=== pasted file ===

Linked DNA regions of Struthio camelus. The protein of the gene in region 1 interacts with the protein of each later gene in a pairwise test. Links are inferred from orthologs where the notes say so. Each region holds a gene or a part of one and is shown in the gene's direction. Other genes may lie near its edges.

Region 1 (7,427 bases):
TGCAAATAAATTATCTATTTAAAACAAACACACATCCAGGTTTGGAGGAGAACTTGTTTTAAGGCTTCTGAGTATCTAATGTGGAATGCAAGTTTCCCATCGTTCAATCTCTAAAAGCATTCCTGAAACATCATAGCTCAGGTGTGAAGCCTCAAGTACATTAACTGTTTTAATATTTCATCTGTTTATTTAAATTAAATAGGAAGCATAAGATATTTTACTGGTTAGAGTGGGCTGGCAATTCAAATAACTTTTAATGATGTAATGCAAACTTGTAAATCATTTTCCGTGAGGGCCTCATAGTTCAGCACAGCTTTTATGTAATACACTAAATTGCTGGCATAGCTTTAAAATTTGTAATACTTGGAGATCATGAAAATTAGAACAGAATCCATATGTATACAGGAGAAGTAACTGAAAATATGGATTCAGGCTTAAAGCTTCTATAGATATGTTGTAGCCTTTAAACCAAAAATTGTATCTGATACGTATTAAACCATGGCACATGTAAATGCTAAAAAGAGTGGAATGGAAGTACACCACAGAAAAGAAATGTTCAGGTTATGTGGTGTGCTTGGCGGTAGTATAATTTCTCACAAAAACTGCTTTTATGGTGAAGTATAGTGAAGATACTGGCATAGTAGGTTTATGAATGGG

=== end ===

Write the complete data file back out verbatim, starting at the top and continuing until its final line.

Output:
Linked DNA regions of Struthio camelus. The protein of the gene in region 1 interacts with the protein of each later gene in a pairwise test. Links are inferred from orthologs where the notes say so. Each region holds a gene or a part of one and is shown in the gene's direction. Other genes may lie near its edges.

Region 1 (7,427 bases):
TGCAAATAAATTATCTATTTAAAACAAACACACATCCAGGTTTGGAGGAGAACTTGTTTTAAGGCTTCTGAGTATCTAATGTGGAATGCAAGTTTCCCATCGTTCAATCTCTAAAAGCATTCCTGAAACATCATAGCTCAGGTGTGAAGCCTCAAGTACATTAACTGTTTTAATATTTCATCTGTTTATTTAAATTAAATAGGAAGCATAAGATATTTTACTGGTTAGAGTGGGCTGGCAATTCAAATAACTTTTAATGATGTAATGCAAACTTGTAAATCATTTTCCGTGAGGGCCTCATAGTTCAGCACAGCTTTTATGTAATACACTAAATTGCTGGCATAGCTTTAAAATTTGTAATACTTGGAGATCATGAAAATTAGAACAGAATCCATATGTATACAGGAGAAGTAACTGAAAATATGGATTCAGGCTTAAAGCTTCTATAGATATGTTGTAGCCTTTAAACCAAAAATTGTATCTGATACGTATTAAACCATGGCACATGTAAATGCTAAAAAGAGTGGAATGGAAGTACACCACAGAAAAGAAATGTTCAGGTTATGTGGTGTGCTTGGCGGTAGTATAATTTCTCACAAAAACTGCTTTTATGGTGAAGTATAGTGAAGATACTGGCATAGTAGGTTTATGAATGGG